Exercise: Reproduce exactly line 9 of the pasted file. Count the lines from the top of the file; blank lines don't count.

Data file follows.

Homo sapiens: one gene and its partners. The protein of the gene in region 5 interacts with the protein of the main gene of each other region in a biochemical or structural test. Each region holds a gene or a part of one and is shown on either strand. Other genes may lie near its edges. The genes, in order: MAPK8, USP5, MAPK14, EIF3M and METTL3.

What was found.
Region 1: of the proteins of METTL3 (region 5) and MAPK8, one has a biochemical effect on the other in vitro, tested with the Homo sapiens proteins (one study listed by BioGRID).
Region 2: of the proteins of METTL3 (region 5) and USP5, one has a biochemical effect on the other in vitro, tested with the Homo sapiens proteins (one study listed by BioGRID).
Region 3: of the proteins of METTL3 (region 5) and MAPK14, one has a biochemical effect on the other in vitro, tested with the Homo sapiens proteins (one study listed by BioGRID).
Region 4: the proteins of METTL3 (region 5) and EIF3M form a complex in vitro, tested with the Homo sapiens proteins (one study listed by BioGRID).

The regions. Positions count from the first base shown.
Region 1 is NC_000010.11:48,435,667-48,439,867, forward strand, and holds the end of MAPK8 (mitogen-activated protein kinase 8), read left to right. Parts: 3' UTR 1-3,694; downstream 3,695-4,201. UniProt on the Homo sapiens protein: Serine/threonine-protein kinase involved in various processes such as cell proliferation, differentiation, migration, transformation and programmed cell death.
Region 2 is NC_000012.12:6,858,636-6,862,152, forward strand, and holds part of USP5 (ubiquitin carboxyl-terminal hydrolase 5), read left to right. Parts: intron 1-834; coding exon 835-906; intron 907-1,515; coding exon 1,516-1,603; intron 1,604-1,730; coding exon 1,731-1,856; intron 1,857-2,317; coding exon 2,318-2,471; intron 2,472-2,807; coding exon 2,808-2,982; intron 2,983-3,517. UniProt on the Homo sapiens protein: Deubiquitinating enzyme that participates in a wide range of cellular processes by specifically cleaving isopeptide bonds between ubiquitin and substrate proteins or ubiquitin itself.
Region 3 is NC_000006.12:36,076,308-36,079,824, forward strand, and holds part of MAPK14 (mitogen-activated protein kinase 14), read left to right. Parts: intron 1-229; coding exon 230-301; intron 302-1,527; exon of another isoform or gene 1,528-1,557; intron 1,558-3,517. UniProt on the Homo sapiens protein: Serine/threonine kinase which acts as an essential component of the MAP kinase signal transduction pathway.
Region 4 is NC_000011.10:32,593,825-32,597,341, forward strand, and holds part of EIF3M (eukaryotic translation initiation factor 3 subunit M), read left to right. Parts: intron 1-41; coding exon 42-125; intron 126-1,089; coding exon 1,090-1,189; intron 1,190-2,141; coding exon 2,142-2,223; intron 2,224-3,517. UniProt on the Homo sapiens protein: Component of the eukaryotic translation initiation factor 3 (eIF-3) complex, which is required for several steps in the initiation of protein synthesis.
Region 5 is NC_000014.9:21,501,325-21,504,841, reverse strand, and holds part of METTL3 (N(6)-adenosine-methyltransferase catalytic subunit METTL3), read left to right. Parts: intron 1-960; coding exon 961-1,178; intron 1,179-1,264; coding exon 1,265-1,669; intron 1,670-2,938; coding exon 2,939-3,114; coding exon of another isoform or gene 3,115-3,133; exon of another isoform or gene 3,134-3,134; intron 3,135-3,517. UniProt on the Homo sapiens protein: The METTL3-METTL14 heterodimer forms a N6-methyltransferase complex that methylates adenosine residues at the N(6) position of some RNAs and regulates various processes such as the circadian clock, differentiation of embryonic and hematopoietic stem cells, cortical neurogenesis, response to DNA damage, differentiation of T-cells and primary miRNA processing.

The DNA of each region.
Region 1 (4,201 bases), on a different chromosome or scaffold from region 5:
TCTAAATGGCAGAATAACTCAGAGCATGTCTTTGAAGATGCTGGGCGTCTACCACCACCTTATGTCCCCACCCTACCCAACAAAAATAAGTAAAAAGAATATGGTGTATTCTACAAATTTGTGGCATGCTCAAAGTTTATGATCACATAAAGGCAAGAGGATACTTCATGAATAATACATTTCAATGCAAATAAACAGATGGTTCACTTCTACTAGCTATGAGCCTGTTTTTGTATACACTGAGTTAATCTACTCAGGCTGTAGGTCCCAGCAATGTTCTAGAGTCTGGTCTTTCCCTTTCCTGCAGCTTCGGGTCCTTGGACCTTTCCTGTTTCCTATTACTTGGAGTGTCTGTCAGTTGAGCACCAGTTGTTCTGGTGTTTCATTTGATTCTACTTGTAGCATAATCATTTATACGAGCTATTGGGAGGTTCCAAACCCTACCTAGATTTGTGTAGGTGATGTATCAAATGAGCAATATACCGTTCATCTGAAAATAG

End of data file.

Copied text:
Region 2 is NC_000012.12:6,858,636-6,862,152, forward strand, and holds part of USP5 (ubiquitin carboxyl-terminal hydrolase 5), read left to right. Parts: intron 1-834; coding exon 835-906; intron 907-1,515; coding exon 1,516-1,603; intron 1,604-1,730; coding exon 1,731-1,856; intron 1,857-2,317; coding exon 2,318-2,471; intron 2,472-2,807; coding exon 2,808-2,982; intron 2,983-3,517. UniProt on the Homo sapiens protein: Deubiquitinating enzyme that participates in a wide range of cellular processes by specifically cleaving isopeptide bonds between ubiquitin and substrate proteins or ubiquitin itself.